Museum of Connecticut Glass


Connecticut Glassworks

Fund Raising


Upcoming Events

Contact The Museum

Board and Officers

Museum History



The West Willington Glassworks 1814-1872

In 1814, a stock company was formed by John Turner, Ebenezer Root and Frederick Rose, all presumably from Coventry, CT and Roderick Rose, Stephen Brigham Jr, Elisha Brogham and Spafford Brigham, all of Mansfield, CT. Abiel Johnson Jr was also said to have been part of the organizing group which was clearly competing against the Pitkin Glassworks, The John Mathers Glassworks and the Coventry glassworks.

They remained the owner until 1828 when Gilbert, Turner & Company acquired the glassworks as well as the Coventry works. This company operated the Willington glassworks until 1847.

There was a Hartford agent named Lee, Hopkins & Butler who advertised Willington porters in 1829. In 1847, Gilbert, Turner and Company sold the works to a group of six men. Harvey Merrick, Elisha Carpenter, William M. Still, William & Francis Shaffer and James McFarlane.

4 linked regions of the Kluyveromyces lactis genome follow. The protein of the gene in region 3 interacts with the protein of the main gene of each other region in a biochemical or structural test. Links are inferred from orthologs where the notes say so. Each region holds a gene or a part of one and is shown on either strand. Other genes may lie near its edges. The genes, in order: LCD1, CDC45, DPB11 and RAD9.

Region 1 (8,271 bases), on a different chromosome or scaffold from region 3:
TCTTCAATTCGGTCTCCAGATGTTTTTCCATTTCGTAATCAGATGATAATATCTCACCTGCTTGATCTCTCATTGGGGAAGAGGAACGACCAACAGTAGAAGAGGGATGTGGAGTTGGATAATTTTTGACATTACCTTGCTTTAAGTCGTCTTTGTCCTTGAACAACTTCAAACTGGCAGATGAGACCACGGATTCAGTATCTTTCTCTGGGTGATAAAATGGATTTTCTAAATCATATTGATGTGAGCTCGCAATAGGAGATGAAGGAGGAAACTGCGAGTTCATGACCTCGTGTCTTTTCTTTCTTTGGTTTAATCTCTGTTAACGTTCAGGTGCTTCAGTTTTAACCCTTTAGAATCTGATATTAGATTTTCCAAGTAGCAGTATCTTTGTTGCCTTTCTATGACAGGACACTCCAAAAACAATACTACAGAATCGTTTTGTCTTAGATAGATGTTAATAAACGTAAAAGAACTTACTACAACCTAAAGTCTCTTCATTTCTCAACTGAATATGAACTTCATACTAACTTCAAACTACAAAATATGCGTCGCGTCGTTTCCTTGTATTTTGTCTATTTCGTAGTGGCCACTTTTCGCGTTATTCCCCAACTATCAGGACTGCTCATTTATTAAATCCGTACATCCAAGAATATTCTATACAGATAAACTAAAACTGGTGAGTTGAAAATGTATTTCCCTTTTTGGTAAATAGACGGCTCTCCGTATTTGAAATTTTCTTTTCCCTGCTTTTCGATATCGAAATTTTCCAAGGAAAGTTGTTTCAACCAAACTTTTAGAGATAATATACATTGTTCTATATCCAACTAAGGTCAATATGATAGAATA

The first output of glass bottles consisted of inkwells, snuffs, demijohns, chestnuts and flasks including some pitkin types. There were reportedly a few rare sealed bottles as well. As far as we know, there were no marked bottles or flasks prior to 1849. From this date to 1872, demijohns dominated the sales with wines, some bitters and even a booze bottle cabin figural. Perhaps the most famous of the wares are the Willington gothic cathedral type pickle jars of varying sizes and colors. They also produced base-embossed cylindrical bottles (there are 9 variants known), varying sizes of berry bottles in olive amber and olive green colors, and of course, the popular Liberty Eagle marked flasks in 1/2 pint, pint & quart moulds. The Willington glassworks also produced utility bottles, insulator types, rolling pins and assorted tableware. The colors of the glass were similar to Pitkin's & Coventry's but the shades of greens are among the most beautiful glass ever produced in this country.

The Willington Historical Society has many members with interest in the local glass and Connecticut glass also. They have regular meetings with guest speakers and presentations. A glass display and historic museum are in the works.